Those lines that I before have writ do lie,
Even those that said I could not love you dearer;
Yet then my judgment knew no reason why
My most full flame should afterwards burn clearer.
But reckoning Time, whose million'd accidents
Creep in 'twixt vows and change decrees of kings,
Tan sacred beauty, blunt the sharp'st intents,
Divert strong minds to the course of altering things;
Alas, why, fearing of Time's tyranny,
Might I not then say 'Now I love you best,'
When I was certain o'er incertainty,
Crowning the present, doubting of the rest?
Love is a babe; then might I not say so,
To give full growth to that which still doth grow?
CXV. The poet retracts what he had previously written to the effect that his love for his friend was then as intense as possible. His affection has now become stronger than ever.
5. Reckoning Time. Taking account of time as ever changing the aspect and course of things, dulling the strongest affection, &c. Schmidt justly connects the "reckoning " with the "fearing of Time's tyranny " of line 9.
Million d accidents. "Millionfold, innumerable." SCHMIDT, Lex. The change of "million'd" to "million" would injure the line.
8. Divert strong minds to the course of altering things. Firm resolutions are changed by a change of circumstances. Cf. the Player King's speech in Hamlet, Act iii. sc. 2, lines 210, 211 and Troilus and Cressida, Act iv. sc. 5, end, "Sweet love is food for Fortune's tooth."
11. O'er incertainty. Presuming on the uncertainty of the future.
12. Crowning the present. By pronouncing it best.
13. Love is a babe. Having a babe's power of growth. The poet may
have in view the common representations of Cupid as a child. Might I
not say so. I ought not to have said so.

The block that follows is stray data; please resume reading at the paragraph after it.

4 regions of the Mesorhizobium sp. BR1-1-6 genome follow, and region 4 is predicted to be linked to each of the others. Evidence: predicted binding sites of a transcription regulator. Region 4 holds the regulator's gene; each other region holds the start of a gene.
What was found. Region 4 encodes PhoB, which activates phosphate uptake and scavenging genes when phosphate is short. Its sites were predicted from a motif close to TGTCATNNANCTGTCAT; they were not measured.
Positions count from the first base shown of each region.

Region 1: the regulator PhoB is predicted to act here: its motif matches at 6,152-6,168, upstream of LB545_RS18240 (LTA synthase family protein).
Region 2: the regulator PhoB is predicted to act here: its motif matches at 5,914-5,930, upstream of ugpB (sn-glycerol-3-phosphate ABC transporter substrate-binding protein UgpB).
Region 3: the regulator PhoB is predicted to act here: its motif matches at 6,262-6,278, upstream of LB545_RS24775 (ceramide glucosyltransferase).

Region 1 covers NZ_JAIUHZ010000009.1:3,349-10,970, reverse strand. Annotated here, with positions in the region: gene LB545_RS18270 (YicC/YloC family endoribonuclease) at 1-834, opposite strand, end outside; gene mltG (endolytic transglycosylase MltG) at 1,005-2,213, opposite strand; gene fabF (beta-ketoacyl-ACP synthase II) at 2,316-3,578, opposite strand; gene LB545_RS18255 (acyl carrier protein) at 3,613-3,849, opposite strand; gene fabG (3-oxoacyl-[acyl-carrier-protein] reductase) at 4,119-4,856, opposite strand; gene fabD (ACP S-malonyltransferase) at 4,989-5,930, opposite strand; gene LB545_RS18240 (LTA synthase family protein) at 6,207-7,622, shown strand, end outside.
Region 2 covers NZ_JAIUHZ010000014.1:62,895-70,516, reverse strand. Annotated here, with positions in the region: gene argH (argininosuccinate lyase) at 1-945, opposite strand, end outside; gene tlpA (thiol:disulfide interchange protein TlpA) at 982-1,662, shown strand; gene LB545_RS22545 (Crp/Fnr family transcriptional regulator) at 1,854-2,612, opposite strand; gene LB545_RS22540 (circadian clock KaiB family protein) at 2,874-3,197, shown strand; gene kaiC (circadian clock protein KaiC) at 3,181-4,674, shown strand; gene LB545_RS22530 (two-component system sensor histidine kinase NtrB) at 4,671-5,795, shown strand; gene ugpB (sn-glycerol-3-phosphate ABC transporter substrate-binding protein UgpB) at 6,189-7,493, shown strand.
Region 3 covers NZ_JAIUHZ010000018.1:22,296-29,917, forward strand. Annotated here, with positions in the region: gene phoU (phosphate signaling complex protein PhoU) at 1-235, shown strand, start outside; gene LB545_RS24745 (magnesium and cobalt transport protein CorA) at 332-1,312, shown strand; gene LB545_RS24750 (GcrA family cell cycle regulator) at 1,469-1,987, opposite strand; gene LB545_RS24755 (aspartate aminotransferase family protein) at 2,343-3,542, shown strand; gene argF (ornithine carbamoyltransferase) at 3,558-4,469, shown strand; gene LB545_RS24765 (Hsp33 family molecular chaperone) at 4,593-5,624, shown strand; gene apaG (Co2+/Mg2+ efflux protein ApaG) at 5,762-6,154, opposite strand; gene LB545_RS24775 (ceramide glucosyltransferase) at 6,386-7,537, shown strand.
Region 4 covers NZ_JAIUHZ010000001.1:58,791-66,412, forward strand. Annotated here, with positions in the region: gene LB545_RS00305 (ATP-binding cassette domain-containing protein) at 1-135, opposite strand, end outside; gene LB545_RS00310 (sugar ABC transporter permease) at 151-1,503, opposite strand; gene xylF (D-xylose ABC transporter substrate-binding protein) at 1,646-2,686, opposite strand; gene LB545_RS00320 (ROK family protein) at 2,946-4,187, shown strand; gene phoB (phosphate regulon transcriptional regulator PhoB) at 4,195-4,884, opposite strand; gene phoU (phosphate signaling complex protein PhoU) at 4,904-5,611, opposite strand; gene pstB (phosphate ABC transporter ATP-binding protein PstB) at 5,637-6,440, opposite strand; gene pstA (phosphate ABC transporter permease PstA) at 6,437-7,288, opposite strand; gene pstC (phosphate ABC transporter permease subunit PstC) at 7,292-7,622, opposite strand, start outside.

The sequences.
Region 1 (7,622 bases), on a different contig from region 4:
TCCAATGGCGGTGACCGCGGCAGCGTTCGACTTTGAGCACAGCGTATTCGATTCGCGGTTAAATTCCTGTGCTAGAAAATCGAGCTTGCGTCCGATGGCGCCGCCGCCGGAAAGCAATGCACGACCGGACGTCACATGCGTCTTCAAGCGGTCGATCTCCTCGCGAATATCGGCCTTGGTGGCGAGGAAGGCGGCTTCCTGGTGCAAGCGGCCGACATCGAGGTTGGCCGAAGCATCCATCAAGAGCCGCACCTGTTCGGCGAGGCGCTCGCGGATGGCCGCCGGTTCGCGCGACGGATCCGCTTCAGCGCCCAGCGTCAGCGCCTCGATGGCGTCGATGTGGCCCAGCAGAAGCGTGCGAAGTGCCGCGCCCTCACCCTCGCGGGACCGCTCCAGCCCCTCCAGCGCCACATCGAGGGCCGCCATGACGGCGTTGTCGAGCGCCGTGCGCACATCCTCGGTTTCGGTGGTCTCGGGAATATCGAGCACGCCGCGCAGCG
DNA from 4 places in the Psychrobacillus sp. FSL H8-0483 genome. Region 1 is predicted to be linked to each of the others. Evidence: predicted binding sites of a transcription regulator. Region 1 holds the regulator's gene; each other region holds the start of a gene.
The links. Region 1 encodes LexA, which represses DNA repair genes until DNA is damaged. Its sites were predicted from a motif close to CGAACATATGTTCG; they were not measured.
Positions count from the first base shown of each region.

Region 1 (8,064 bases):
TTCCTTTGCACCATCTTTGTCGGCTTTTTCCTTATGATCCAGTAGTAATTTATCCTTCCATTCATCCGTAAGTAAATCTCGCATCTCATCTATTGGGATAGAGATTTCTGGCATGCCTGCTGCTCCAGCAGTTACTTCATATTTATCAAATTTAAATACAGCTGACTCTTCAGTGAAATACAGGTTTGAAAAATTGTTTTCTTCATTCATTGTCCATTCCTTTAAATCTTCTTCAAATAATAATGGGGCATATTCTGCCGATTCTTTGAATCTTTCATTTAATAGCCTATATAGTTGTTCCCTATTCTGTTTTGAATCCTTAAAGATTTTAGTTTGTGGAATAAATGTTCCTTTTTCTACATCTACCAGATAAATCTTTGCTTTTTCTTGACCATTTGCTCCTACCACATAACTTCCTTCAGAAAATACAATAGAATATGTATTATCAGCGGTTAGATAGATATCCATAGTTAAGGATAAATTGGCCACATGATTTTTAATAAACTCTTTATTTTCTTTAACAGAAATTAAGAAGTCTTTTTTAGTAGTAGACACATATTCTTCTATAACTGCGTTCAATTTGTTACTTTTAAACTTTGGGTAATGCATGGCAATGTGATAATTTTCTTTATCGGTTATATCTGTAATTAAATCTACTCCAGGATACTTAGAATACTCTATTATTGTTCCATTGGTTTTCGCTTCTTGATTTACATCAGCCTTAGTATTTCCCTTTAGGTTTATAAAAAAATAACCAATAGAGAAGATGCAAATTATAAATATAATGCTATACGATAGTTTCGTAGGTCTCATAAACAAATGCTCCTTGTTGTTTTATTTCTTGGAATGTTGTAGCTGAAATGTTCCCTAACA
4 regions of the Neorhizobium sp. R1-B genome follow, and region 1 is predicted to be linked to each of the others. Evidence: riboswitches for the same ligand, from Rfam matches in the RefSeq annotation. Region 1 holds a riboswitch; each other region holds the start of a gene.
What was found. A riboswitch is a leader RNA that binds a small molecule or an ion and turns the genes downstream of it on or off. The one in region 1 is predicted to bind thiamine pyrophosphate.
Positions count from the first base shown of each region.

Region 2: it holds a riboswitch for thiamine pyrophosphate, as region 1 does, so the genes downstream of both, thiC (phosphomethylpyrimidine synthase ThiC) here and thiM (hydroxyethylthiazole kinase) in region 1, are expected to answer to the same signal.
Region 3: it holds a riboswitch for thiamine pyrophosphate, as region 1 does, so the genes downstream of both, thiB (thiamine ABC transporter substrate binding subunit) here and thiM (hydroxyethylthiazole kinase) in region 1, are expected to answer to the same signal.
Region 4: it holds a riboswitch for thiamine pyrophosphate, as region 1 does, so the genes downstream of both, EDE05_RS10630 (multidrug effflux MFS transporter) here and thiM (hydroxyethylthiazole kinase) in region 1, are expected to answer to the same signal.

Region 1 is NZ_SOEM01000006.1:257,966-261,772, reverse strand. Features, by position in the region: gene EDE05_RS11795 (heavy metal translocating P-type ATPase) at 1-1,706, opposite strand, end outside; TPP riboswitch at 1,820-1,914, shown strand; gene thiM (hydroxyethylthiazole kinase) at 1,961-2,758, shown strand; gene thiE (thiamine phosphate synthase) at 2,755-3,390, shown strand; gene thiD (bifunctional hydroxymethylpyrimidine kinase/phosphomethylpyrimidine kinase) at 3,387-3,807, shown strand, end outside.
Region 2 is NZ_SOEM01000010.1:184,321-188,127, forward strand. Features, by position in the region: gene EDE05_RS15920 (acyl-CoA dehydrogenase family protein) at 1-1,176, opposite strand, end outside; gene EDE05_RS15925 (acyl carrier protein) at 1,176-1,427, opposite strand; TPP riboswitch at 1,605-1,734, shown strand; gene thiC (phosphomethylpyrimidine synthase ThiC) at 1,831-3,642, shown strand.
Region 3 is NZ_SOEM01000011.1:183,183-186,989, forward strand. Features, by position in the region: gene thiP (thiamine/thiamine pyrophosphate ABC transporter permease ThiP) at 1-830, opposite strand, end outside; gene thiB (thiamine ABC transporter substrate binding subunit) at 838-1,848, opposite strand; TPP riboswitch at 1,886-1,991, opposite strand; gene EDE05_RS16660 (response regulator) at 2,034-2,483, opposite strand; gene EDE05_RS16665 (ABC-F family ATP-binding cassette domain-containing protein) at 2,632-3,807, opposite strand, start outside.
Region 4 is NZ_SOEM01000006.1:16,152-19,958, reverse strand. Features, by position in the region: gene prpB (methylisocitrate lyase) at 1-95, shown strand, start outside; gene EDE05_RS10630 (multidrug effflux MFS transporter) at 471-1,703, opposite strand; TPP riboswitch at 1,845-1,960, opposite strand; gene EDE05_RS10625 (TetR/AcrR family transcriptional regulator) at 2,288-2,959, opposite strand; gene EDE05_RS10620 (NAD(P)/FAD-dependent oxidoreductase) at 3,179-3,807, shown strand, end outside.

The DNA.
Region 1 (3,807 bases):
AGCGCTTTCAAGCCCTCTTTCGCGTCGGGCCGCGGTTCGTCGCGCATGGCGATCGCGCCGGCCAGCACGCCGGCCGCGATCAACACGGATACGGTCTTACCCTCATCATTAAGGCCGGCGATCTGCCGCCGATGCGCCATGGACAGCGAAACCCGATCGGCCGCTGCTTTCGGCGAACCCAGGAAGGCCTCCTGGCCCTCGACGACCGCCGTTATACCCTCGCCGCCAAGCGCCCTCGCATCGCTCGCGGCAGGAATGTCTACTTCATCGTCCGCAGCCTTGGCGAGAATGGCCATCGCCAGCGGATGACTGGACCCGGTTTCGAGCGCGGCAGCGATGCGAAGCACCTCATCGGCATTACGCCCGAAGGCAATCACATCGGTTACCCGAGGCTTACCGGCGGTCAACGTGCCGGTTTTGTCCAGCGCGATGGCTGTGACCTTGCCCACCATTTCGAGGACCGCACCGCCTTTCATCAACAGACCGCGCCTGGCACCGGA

14. To give full growth. To suppose to be fully grown.
How to cite this article:
Shakespeare, William. Sonnets. Ed. Thomas Tyler. London: D. Nutt, 1890. Shakespeare Online. 10 Jan. 2014. < http://www.shakespeare-online.com/sonnets/115.html >.
Points to Ponder... "I don't think it matters much who "W. H." was. The great question is, do Shakspere's Sonnets speak his own heart and thoughts or not? And were it not for the fact that many critics really deserving the name of Shakespeare students, and not Shakespeare fools, have held the Sonnets to be merely dramatic, I could not have conceived that poems so intensely and evidently autobiographic and self-revealing, poems so one
with the spirit and inner meaning of Shakspere's growth arid life, could ever have been conceived to
be other than what they are, the records of his own loves and fears. And I believe that if the
acceptance of them as such had not involved the consequence of Shakespeare's intrigue with a married
woman, all readers would have taken the Sonnets as speaking of Shakespeare's own life. But his
admirers are so anxious to remove every stain from him, that they contend for a non-natural interpretation of his poems." (F.J. Furnivall. The Leopold Shakespeare, p.72.)